Ashgabat, 14 March 2012 (nCa) — The Japanese embassy in Turkmenistan hosted Tuesday a solemn and majestic event to mark the first anniversary of the triple disaster that struck Japan in March 2011.
Mitsuru Horiguchi, the charge d’affaires of Japan in Ashgabat, said that it was the first time in the history of mankind that three major calamities struck a nation simultaneously: earthquake, tsunami, and nuclear accident.
The purpose we are gathered here this evening, said Horiguchi, is to thank the countries and people that helped Japan selflessly and sincerely and show the way the Japanese people dealt with this monumental tragedy with courage and resolve.
Several dozen paintings by Japanese schoolchildren were at display in the hall, illustrating how the very young minds reacted to the death and destruction around them. One could see from the choice of themes and colours that Japanese are obviously a nation born to succeed.
A top master created several Ikebana compositions during the evening, using the Moribana (upright) and Moribana (slanting) styles and the contemporary freestyle. Some compositions were in Negeire (both upright and slanted) style that does not use Kenzan (needlepoint holder).
The Japanese embassy distributed some souvenirs, the traditional symbols of hope and good-luck.
The way the government and the people of Japan dealt with this unparalleled disaster and the way the Japanese embassies across the world went out of their way to show the appreciation for the help and support from all over is a phenomenon worth studying. Japan is without a doubt a role model for Central Asia:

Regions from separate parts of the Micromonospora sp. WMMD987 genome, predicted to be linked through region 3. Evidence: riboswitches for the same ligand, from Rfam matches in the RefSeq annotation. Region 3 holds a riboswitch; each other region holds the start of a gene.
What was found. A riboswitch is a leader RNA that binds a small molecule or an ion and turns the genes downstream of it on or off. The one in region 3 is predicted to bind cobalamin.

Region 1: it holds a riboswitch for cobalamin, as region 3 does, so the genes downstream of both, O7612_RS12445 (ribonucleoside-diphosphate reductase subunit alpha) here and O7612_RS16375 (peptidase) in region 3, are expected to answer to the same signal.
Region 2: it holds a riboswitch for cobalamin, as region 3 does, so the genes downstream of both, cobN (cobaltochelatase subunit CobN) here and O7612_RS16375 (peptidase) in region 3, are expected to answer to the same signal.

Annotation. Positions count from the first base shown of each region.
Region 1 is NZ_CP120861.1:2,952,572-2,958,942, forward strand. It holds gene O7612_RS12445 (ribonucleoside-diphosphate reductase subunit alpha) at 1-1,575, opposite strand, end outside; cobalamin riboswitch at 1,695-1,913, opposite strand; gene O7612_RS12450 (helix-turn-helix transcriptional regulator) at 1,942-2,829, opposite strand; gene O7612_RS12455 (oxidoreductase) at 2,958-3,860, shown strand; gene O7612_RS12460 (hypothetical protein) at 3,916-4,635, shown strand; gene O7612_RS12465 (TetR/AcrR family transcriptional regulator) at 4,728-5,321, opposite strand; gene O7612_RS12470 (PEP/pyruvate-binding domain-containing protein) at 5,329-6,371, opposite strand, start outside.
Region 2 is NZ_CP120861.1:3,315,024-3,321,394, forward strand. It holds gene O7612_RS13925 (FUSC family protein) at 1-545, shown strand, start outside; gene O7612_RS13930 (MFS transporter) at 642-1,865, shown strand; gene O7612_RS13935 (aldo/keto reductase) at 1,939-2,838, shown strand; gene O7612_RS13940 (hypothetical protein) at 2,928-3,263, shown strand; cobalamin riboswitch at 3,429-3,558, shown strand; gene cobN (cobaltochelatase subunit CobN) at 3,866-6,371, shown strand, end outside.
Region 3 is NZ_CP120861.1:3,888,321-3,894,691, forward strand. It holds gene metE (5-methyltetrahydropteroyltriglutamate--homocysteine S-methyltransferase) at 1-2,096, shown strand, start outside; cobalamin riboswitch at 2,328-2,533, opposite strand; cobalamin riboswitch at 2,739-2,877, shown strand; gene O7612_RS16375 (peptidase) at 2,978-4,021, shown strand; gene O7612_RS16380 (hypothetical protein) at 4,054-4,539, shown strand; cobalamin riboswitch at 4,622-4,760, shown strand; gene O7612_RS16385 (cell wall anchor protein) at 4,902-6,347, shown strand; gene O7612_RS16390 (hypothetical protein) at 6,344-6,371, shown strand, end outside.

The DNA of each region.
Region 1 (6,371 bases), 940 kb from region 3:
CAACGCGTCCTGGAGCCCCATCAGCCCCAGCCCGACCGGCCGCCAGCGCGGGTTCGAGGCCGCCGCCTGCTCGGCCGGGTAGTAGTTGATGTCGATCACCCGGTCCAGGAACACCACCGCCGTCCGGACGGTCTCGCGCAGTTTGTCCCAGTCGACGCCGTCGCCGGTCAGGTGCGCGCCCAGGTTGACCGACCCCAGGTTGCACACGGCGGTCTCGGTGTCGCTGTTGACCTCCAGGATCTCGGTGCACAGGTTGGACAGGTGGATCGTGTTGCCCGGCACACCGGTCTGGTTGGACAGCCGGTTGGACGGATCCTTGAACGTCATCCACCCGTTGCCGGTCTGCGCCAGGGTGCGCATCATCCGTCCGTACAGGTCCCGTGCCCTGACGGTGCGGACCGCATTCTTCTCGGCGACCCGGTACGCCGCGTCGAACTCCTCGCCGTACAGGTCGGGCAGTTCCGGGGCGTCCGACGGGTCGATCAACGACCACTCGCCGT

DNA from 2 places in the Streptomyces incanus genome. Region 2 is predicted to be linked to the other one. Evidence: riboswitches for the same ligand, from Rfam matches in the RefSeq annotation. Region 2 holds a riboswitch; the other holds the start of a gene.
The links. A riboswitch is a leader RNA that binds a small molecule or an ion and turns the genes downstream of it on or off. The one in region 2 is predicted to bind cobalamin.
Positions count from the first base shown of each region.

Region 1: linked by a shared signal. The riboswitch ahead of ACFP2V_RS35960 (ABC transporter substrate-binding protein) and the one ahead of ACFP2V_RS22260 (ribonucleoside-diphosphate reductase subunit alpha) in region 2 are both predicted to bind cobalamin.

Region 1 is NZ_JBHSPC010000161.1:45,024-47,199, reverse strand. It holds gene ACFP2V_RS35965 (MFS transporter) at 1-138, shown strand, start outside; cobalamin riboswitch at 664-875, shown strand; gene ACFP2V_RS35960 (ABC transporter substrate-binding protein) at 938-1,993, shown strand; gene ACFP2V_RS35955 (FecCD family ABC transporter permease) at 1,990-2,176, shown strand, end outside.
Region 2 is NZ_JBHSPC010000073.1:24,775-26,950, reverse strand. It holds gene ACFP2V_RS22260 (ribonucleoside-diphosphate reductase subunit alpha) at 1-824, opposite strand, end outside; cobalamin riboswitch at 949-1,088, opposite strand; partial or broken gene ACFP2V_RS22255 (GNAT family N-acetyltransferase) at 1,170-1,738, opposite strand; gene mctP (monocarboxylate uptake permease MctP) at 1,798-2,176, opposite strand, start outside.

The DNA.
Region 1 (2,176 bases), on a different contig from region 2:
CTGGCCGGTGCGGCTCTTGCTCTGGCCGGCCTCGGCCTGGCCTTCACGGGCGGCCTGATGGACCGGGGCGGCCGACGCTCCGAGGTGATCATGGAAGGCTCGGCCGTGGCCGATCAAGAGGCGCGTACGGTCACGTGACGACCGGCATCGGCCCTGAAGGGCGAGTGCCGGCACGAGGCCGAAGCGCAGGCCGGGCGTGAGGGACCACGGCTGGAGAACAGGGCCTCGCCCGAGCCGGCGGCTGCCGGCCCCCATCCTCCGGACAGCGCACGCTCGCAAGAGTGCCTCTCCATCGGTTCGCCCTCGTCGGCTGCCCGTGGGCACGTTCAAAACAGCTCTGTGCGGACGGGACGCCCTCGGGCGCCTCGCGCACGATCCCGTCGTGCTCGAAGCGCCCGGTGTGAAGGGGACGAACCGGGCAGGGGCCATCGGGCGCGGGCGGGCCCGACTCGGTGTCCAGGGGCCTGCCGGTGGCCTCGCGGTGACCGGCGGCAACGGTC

- Look at the contrast of how the American government dealt with Hurricane Katrina and the Japanese government dealt with earthquake-tsunami-nuclear accident. The lesson here is that if a government is disconnected from its own people it cannot be expected to respond adequately when required.
- There were no cases of looting and rape in Japan as one witnessed in the aftermath of Hurricane Katrina. This is a sobering lesson for Central Asia. —– Do we need to teach our children the rotten American values that make us selfish, ruthless animals or should we close the American Centres in Central Asia and teach our children the traditional eastern values of sticking together in times of crisis?
- Japan has shown that ultimately you need to rely on your own internal strengths to deal with whatever the nature throws in your path. This is a lesson for Central Asia quite broad in scope: Don’t buy the crap of joint border surveillance, don’t bow to intimidation from outside, don’t depend on anyone for dealing with your internal problems, don’t get lured by any dubious plans that are actually designed to punch holes in your sovereignty.
- Japan has also shown the importance of displaying gratitude to friends. This is in sharp contrast to the typical American attitude of asking you to do more and do still more with no end in sight. It is no hard choice for Central Asia to decide whether to act like Japan or USA.